"Some traditional high-end Bordeaux and Rhône wines are undrinkable on release due to massive tannins and can take a fair amount of oak."

                                                                        True, but there are also several traditional high-end Bordeaux and Rhônes that see a mix of new-and-used oak, or only older wood, or (in some examples from the Northern Rhône) little or no wood whatsoever!


                                                                        It isn't that anything you said here is incorrect, Robert, but there are many wines that go "the other way," in terms of cellar treatment from what you're saying, and I wouldn't want anyone reading this to take what *any* of us say as absolutes. There are far too many exceptions -- on both sides of any equation.


                                                                        1. re: zin1953

                                                                          I'm not making theoretical generalizations, I'm trying to explain why there are so many wines I like made in Europe and so few made in California.

                                                                          The leap forward in Italy in the 80s was a mixed bag. For me, the main effect of the rise of overpriced, Californicated super-Tuscans was that it became hard to find good Chianti.

                                                                          1. re: Robert Lauriston

                                                                            Whereas, for me,despite the "Californiaicated super-Tuscans," there were still some great Chiantis -- even better, in many cases, than in the '60s or '50s because of the reduction in VA.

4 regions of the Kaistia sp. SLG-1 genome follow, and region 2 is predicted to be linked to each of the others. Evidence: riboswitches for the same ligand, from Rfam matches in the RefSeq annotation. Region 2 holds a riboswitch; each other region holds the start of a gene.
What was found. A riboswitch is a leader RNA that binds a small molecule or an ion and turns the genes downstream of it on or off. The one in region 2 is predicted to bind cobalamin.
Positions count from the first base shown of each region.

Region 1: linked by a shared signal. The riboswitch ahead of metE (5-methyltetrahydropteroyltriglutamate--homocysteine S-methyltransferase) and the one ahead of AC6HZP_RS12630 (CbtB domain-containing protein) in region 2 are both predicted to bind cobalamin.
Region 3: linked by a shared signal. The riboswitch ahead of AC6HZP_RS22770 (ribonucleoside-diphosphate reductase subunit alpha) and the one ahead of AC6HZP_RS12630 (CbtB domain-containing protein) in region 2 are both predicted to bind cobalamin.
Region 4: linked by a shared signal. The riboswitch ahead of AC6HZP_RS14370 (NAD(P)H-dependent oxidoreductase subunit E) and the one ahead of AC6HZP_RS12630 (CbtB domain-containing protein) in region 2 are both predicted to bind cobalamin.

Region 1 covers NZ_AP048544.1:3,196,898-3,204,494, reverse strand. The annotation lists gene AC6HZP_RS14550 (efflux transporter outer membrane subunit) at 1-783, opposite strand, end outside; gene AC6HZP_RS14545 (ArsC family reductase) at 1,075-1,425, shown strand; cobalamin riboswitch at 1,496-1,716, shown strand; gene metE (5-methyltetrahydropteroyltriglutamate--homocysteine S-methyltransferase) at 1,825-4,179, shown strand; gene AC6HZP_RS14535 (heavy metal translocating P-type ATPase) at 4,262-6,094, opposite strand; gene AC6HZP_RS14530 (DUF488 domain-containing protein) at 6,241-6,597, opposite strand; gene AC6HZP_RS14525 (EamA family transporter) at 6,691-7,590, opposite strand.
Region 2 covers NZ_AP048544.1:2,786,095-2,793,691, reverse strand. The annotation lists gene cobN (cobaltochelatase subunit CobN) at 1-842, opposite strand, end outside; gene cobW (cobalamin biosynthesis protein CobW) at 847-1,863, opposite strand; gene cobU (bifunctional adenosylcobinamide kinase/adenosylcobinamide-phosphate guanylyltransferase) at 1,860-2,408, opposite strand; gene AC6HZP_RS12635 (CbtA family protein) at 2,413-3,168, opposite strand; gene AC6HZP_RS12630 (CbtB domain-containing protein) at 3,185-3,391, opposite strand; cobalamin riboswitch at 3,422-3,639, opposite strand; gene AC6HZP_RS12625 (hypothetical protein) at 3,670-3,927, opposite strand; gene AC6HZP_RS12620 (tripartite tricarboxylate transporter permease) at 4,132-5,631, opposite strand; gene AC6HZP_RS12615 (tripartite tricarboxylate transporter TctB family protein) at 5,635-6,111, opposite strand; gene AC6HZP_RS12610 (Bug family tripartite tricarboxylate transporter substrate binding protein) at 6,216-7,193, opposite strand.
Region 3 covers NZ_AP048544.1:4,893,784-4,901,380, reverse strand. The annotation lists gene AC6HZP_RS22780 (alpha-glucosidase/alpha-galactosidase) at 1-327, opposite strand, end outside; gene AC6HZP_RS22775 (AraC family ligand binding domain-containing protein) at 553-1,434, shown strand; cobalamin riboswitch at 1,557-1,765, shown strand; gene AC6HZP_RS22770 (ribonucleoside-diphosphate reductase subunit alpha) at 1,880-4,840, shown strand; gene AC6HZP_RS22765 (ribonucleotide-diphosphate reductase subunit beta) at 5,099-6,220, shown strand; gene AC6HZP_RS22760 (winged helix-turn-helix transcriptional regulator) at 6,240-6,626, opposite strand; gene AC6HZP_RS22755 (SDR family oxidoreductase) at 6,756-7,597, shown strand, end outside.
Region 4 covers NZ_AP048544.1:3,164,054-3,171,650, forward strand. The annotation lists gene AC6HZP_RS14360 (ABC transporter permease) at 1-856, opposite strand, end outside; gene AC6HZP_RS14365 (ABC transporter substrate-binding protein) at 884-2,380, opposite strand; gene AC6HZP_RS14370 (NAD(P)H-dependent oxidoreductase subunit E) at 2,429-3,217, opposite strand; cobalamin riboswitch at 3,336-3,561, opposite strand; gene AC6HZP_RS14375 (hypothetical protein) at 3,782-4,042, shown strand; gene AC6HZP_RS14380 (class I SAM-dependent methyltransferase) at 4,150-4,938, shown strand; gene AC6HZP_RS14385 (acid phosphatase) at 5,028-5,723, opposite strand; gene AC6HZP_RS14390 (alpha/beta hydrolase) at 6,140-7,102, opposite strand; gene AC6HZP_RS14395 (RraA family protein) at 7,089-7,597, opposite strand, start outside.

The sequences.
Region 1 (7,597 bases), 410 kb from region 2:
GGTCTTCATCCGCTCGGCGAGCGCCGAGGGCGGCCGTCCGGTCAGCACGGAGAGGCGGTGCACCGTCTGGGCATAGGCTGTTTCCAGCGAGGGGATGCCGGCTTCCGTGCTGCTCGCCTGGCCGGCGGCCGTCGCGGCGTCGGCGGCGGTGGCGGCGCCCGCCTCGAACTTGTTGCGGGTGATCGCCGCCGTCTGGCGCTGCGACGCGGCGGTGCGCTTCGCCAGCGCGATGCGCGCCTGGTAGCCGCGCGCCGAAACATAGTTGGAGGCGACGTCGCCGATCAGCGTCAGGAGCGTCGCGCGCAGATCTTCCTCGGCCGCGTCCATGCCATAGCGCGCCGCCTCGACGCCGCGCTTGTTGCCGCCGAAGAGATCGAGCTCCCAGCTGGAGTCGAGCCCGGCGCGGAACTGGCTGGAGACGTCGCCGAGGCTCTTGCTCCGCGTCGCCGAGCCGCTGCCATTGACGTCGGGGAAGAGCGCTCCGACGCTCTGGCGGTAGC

1. re: Robert Lauriston

                                                                        I am not being a smart ass Robert, but I think you have a very narrow and unusual palate if only certain European wines suit your preferences. I think it is more common for "wine lovers" to be able to appreciate various types of wines from all over the globe and in many different styles.

                                                                        I can relate in as much as I have a large cellar and I enjoy aged wines, and my palate is "geared" toward preferring them. They are an entire -different -animal in the wine world. However, I can appreciate and enjoy many different wines from all over the world. Both young and aged. Much like I can enjoy a fine chocolate from Chantilly JUST as much as a snickers bar- providing the mood is right. In fact..... there are times when *only* a frozen Snickers bar will do!

                                                                        However, my "go to" (top) preference would still be a 30 year old Bordeaux, I am very happy drinking a 20 dollar Washington state Pinot or the right 15 dollar Napa Cab with my burger. Not just as a "default", but I really like them. They each have their own charm. I don't expect them to taste alike or to have the same characteristics. In fact, that would be boring.

                                                                        Perhaps attempting to develop a wider palate for wine would be easier than attempting to narrow all wine to your palate would be easier and more interesting for you.